A new garden shed is a big investment, so it’s worth taking time to work out where best to position it. There are many factors to take into account, so don’t be rushed into a hasty decision. Once the shed has been installed, you can’t just plonk it down somewhere else.
Of course, not everyone has the luxury of choice – some gardens may be too small to allow any flexibility, or you may want to re-use an existing shed base to save time and trouble. But if your garden is big enough to offer more than one alternative site, you should consider all the options.
Thinking through the following points will help you choose the best spot:
What is the shed for?
If you simply require extra storage, the location may not be of great importance as long as the ground is dry and level. However, if you’re intending to use the shed as a workshop, potting shed or hobby space you will probably want a spot that is easily accessible and gets plenty of natural light.
Is the surface level and well-drained?
Choosing a level part of the garden will make the build much easier. If you try to construct a shed on uneven ground you are going to struggle to put it together correctly. Walls will start to warp, doors won’t fit the frames and screw holes may not line up properly. The whole structure will be weakened before you’ve even finished assembly, and it won’t last very long.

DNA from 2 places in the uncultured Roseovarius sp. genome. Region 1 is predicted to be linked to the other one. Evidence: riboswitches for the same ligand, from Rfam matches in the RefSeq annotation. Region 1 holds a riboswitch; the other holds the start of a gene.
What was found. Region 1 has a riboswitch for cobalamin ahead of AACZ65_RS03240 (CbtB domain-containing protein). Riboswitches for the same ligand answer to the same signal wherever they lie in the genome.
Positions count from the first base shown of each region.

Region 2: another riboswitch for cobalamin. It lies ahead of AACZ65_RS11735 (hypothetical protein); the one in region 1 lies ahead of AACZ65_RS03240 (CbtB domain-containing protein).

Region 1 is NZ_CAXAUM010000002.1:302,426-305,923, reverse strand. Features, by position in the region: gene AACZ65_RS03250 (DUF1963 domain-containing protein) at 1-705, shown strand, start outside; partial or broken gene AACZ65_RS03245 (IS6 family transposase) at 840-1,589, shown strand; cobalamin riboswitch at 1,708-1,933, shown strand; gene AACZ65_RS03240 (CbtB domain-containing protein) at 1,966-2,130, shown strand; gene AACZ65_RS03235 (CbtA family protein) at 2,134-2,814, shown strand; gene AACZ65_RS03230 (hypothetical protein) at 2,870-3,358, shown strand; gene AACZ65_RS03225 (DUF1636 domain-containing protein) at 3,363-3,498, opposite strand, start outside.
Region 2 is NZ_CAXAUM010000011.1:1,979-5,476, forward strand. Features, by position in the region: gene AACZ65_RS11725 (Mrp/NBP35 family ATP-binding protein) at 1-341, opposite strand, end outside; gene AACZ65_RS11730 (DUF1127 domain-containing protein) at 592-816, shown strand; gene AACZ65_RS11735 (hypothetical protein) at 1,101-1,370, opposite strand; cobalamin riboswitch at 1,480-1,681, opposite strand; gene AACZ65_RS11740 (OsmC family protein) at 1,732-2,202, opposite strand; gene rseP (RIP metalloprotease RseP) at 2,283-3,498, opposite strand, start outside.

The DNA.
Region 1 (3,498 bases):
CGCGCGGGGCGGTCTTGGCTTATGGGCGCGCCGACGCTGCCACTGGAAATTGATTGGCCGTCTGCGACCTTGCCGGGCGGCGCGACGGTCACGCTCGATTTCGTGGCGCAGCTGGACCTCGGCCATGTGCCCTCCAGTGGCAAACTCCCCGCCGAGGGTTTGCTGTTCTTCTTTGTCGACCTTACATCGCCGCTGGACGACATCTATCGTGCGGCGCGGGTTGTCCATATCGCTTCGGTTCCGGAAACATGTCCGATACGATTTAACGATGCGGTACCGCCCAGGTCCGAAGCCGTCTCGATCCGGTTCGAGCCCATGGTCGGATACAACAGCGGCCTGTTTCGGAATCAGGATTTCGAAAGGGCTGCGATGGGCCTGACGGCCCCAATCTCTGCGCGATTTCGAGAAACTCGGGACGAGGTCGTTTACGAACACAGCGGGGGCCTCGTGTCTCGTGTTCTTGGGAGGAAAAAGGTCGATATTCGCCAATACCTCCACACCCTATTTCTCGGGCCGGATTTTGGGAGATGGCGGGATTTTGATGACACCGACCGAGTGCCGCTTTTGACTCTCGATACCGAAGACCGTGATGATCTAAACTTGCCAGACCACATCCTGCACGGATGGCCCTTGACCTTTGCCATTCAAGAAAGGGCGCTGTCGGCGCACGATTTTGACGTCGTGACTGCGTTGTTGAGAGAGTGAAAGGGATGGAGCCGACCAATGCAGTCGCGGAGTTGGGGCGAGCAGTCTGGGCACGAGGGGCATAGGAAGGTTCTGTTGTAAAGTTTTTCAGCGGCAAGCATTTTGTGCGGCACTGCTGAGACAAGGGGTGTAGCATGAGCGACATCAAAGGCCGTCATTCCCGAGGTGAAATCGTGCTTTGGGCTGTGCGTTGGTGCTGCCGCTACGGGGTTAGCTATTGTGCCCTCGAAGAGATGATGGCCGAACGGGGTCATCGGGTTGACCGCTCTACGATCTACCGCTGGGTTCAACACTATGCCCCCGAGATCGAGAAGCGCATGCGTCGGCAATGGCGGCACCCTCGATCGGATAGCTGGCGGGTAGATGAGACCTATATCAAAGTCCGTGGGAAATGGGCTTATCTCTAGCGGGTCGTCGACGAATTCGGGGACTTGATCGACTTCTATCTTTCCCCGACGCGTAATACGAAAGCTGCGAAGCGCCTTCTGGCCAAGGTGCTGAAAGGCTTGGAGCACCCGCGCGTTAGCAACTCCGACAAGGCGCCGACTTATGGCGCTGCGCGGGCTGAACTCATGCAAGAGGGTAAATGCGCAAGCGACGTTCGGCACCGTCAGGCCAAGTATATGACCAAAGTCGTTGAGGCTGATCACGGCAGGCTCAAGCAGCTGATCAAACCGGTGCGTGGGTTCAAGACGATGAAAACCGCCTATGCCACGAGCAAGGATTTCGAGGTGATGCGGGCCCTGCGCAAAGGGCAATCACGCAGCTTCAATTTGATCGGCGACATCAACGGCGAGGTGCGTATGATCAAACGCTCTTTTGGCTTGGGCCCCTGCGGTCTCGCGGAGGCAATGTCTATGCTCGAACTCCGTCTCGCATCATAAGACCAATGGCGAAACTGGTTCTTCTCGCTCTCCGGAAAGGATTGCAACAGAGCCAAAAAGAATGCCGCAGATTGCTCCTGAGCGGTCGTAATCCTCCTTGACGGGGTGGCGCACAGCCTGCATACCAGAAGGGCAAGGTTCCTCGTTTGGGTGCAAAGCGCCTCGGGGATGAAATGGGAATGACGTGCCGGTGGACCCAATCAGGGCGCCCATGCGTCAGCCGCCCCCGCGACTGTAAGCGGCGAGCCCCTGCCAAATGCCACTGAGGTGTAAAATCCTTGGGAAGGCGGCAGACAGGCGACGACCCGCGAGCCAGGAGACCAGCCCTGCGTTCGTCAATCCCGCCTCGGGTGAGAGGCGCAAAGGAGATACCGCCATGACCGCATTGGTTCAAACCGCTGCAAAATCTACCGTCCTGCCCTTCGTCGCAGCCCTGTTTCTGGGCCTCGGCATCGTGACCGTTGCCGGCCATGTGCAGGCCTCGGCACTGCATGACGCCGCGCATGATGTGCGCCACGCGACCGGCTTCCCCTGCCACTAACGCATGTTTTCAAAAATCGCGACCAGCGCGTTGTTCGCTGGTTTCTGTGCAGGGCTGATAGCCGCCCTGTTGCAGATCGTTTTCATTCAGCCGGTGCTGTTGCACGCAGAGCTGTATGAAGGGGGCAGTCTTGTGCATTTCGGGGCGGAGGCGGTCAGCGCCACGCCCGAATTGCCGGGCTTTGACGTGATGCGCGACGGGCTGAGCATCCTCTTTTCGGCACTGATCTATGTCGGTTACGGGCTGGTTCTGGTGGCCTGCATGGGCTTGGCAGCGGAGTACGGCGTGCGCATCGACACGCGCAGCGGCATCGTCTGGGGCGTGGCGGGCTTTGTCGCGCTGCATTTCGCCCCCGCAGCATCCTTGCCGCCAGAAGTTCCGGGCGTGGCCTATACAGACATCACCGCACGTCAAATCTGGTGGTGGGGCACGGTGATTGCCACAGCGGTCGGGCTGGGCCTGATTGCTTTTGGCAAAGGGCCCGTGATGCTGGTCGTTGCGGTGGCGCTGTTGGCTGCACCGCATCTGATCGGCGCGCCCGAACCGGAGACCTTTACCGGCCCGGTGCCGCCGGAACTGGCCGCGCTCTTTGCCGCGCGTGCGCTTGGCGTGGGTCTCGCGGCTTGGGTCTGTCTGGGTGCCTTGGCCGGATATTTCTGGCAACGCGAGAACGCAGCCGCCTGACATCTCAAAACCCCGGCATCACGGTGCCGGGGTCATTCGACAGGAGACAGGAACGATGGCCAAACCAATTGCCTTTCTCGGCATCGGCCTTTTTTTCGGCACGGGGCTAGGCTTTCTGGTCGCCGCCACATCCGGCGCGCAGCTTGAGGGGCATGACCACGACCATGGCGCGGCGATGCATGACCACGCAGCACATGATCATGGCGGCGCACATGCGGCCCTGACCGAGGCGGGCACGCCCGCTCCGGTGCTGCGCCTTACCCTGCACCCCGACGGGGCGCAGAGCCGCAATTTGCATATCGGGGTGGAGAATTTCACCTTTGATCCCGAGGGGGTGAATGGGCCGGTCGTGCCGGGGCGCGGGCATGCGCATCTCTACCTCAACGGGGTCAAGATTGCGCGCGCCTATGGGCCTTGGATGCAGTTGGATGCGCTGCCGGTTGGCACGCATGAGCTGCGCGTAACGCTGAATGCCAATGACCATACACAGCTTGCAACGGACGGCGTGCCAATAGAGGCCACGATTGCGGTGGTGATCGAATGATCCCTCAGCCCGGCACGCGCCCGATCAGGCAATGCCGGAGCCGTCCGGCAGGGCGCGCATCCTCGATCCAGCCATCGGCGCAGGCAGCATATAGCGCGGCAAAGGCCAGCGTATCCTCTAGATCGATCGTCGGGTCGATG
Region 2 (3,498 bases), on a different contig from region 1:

Good drainage is also important. A sheltered spot at the bottom of the garden may seem ideal in summer, but could turn into a swamp in wet weather if the shed is set in a dip. No timber building, however well made, can withstand rising water for long!
Is there enough surrounding space?
It’s never a good idea to shoe-horn a building into a tight space – this is asking for damp. The timber needs to breathe, so don’t wedge it up against a wall or fence. Leave enough room (at least a metre) to get all the way round the shed, so you can easily carry out maintenance and repairs.
Don’t be tempted to use the structure as part of your fence or wall. Not all neighbours will be happy with this, and you may face having to take it down if there is a boundary dispute in the future.
You should also avoid installing your shed underneath overhanging trees. The branches can damage the roofing felt, while sap and falling leaves can cause damp.
Where is the sun?
Work out the direction of the sun through the day, and plan accordingly. While spring and autumn sunshine can be very pleasant, a shed may become too hot for comfort in summer if it’s in the full glare of the sun – particularly if any windows face south. A spot that gets shade for part of the day could be a good compromise.
Is there easy access?
It may seem obvious, but putting the shed somewhere readily accessible can make a big difference to the amount of use you get out of it. Having the building next to a path, patio or gravelled area will make it easy to reach and encourage regular use. If there is no path you may be able to make one afterwards, or at least lay down a few stepping-stones across the lawn.
Do you need power?
If you want light and heating in your shed, placing it near the house will make installation easier. Options including using an overhead cable, extension lead or underground cable enclosed in a sleeve. This type of work should be carried out by a qualified electrician.